Before the pandemic, the annual cost of providing health care for Minnesotans with private, non-government health coverage was increasing at about 5 percent a year. Last year those costs decreased by 2.5 percent.
"It was not at all surprising to see that decline in cost because we knew that there was so much disruption and delay in care,” said Julie Sonier, president of Minnesota Community Measurement, a nonprofit that looks at costs and quality of care and began annual tracking of the cost of care in 2014. “It was a little surprising to me to see how much some of these services dropped.”
Sonier added that the data released Tuesday is an early indicator of how the pandemic affected health care delivery in terms of cost.
While overall the measure was down last year, pharmacy costs went up more than 11 percent.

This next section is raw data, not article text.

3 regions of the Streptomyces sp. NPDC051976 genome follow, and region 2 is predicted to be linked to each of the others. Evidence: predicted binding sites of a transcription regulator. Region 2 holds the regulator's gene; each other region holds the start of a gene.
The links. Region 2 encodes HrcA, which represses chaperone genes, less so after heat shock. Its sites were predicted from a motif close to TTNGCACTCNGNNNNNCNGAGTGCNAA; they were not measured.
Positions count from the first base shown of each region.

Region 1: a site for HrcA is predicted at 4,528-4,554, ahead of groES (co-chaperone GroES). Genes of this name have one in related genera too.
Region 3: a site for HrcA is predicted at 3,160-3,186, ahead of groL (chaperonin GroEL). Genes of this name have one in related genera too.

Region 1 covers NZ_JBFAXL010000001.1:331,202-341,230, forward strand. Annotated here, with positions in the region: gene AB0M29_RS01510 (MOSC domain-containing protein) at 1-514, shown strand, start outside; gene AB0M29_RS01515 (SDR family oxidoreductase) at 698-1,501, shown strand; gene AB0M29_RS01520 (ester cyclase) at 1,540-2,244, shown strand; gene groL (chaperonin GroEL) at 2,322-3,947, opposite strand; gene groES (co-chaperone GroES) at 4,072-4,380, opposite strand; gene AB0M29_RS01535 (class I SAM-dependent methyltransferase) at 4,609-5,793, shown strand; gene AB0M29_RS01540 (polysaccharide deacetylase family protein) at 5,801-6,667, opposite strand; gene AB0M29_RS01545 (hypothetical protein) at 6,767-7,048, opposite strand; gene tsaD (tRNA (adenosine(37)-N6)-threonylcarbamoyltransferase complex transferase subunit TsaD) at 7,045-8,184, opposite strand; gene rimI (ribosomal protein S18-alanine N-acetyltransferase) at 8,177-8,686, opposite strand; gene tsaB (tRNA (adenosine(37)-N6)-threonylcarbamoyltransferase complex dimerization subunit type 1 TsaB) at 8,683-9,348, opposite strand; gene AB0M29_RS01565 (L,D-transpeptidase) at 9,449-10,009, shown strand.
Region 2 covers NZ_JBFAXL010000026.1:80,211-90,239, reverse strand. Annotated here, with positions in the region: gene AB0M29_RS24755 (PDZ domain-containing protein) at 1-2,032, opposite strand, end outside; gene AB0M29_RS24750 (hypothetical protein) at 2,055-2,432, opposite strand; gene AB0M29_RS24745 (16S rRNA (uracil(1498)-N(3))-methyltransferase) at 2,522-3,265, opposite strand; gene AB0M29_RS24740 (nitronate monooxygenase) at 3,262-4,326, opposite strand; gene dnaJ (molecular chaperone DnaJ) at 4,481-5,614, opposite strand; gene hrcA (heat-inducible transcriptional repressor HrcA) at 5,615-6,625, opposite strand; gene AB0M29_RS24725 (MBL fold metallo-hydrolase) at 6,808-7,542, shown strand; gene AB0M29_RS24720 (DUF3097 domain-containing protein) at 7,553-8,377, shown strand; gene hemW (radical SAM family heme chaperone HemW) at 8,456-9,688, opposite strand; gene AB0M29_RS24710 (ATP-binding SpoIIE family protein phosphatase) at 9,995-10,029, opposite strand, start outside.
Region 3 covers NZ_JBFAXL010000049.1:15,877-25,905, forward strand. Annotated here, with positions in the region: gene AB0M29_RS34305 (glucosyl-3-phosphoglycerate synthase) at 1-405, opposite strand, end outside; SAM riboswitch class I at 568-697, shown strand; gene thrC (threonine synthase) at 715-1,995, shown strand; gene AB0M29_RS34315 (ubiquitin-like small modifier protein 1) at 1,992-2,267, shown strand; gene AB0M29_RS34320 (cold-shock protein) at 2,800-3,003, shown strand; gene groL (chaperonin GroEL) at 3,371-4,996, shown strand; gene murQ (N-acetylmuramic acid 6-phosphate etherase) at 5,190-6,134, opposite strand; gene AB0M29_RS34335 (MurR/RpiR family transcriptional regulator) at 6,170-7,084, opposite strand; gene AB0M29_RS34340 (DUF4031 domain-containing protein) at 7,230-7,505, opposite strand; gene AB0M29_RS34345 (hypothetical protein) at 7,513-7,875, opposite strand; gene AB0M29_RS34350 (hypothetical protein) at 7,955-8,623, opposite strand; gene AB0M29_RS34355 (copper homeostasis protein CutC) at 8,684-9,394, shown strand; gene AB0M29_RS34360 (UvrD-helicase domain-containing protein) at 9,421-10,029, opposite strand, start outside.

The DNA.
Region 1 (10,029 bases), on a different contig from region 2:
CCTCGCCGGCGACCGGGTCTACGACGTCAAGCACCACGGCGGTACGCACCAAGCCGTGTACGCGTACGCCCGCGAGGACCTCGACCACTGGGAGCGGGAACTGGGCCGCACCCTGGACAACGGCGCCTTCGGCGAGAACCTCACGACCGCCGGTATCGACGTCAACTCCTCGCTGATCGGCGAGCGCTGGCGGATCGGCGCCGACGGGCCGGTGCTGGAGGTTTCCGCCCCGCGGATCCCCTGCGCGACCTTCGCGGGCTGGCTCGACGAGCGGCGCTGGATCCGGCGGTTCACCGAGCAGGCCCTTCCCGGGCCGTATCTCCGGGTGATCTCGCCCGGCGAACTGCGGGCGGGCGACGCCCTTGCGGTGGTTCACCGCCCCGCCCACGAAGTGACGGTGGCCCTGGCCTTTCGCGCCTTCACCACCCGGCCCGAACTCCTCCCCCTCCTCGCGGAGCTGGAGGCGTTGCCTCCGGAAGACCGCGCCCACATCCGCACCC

Sonier said hospitals saw the largest declines, particularly in their outpatient departments that perform surgeries delayed by COVID-19 precautions. She noted that people with private insurance also did not visit emergency rooms and spent less time in the hospital.
It’s unclear whether last year’s decrease in the cost of providing health care to people with private insurance will lead to changes in premiums.
Sonier also says future health care costs could increase at a higher than anticipated pace because people have been putting off so much preventive care during the pandemic.
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